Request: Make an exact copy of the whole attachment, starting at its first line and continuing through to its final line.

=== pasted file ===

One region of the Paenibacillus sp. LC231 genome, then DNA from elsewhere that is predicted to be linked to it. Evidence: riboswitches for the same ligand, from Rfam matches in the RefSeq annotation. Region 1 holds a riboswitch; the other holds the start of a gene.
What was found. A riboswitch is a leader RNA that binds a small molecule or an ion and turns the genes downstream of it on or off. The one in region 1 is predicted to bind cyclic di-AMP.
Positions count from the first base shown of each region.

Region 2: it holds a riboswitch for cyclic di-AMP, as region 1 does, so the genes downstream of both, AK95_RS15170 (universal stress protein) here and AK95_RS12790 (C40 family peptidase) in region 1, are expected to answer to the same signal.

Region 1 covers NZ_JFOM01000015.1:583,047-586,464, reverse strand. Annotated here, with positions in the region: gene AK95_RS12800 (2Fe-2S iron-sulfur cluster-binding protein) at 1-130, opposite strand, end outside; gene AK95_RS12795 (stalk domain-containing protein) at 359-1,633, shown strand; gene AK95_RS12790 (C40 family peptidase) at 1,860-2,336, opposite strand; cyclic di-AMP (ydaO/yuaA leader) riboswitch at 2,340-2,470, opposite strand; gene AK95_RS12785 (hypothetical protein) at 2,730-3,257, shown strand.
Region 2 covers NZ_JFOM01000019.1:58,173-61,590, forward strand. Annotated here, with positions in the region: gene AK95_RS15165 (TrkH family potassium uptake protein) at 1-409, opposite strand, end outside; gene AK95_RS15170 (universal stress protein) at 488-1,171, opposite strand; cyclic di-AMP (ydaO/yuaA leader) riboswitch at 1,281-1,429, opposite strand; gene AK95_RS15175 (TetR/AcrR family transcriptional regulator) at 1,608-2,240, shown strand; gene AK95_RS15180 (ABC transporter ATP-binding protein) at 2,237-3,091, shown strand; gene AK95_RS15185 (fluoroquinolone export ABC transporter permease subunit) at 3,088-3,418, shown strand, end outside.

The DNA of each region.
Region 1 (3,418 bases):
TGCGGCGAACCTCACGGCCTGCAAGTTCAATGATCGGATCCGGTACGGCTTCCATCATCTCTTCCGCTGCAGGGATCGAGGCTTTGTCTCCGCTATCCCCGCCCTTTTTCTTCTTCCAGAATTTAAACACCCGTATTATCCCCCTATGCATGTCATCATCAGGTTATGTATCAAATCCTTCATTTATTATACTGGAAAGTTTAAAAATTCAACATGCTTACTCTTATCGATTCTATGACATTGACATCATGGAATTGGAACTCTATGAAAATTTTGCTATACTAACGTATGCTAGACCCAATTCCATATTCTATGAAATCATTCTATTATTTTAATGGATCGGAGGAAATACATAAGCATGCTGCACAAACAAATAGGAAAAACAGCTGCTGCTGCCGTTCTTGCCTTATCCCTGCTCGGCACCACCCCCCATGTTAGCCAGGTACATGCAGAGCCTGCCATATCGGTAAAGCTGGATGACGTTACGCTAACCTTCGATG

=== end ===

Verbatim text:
One region of the Paenibacillus sp. LC231 genome, then DNA from elsewhere that is predicted to be linked to it. Evidence: riboswitches for the same ligand, from Rfam matches in the RefSeq annotation. Region 1 holds a riboswitch; the other holds the start of a gene.
What was found. A riboswitch is a leader RNA that binds a small molecule or an ion and turns the genes downstream of it on or off. The one in region 1 is predicted to bind cyclic di-AMP.
Positions count from the first base shown of each region.

Region 2: it holds a riboswitch for cyclic di-AMP, as region 1 does, so the genes downstream of both, AK95_RS15170 (universal stress protein) here and AK95_RS12790 (C40 family peptidase) in region 1, are expected to answer to the same signal.

Region 1 covers NZ_JFOM01000015.1:583,047-586,464, reverse strand. Annotated here, with positions in the region: gene AK95_RS12800 (2Fe-2S iron-sulfur cluster-binding protein) at 1-130, opposite strand, end outside; gene AK95_RS12795 (stalk domain-containing protein) at 359-1,633, shown strand; gene AK95_RS12790 (C40 family peptidase) at 1,860-2,336, opposite strand; cyclic di-AMP (ydaO/yuaA leader) riboswitch at 2,340-2,470, opposite strand; gene AK95_RS12785 (hypothetical protein) at 2,730-3,257, shown strand.
Region 2 covers NZ_JFOM01000019.1:58,173-61,590, forward strand. Annotated here, with positions in the region: gene AK95_RS15165 (TrkH family potassium uptake protein) at 1-409, opposite strand, end outside; gene AK95_RS15170 (universal stress protein) at 488-1,171, opposite strand; cyclic di-AMP (ydaO/yuaA leader) riboswitch at 1,281-1,429, opposite strand; gene AK95_RS15175 (TetR/AcrR family transcriptional regulator) at 1,608-2,240, shown strand; gene AK95_RS15180 (ABC transporter ATP-binding protein) at 2,237-3,091, shown strand; gene AK95_RS15185 (fluoroquinolone export ABC transporter permease subunit) at 3,088-3,418, shown strand, end outside.

The DNA of each region.
Region 1 (3,418 bases):
TGCGGCGAACCTCACGGCCTGCAAGTTCAATGATCGGATCCGGTACGGCTTCCATCATCTCTTCCGCTGCAGGGATCGAGGCTTTGTCTCCGCTATCCCCGCCCTTTTTCTTCTTCCAGAATTTAAACACCCGTATTATCCCCCTATGCATGTCATCATCAGGTTATGTATCAAATCCTTCATTTATTATACTGGAAAGTTTAAAAATTCAACATGCTTACTCTTATCGATTCTATGACATTGACATCATGGAATTGGAACTCTATGAAAATTTTGCTATACTAACGTATGCTAGACCCAATTCCATATTCTATGAAATCATTCTATTATTTTAATGGATCGGAGGAAATACATAAGCATGCTGCACAAACAAATAGGAAAAACAGCTGCTGCTGCCGTTCTTGCCTTATCCCTGCTCGGCACCACCCCCCATGTTAGCCAGGTACATGCAGAGCCTGCCATATCGGTAAAGCTGGATGACGTTACGCTAACCTTCGATG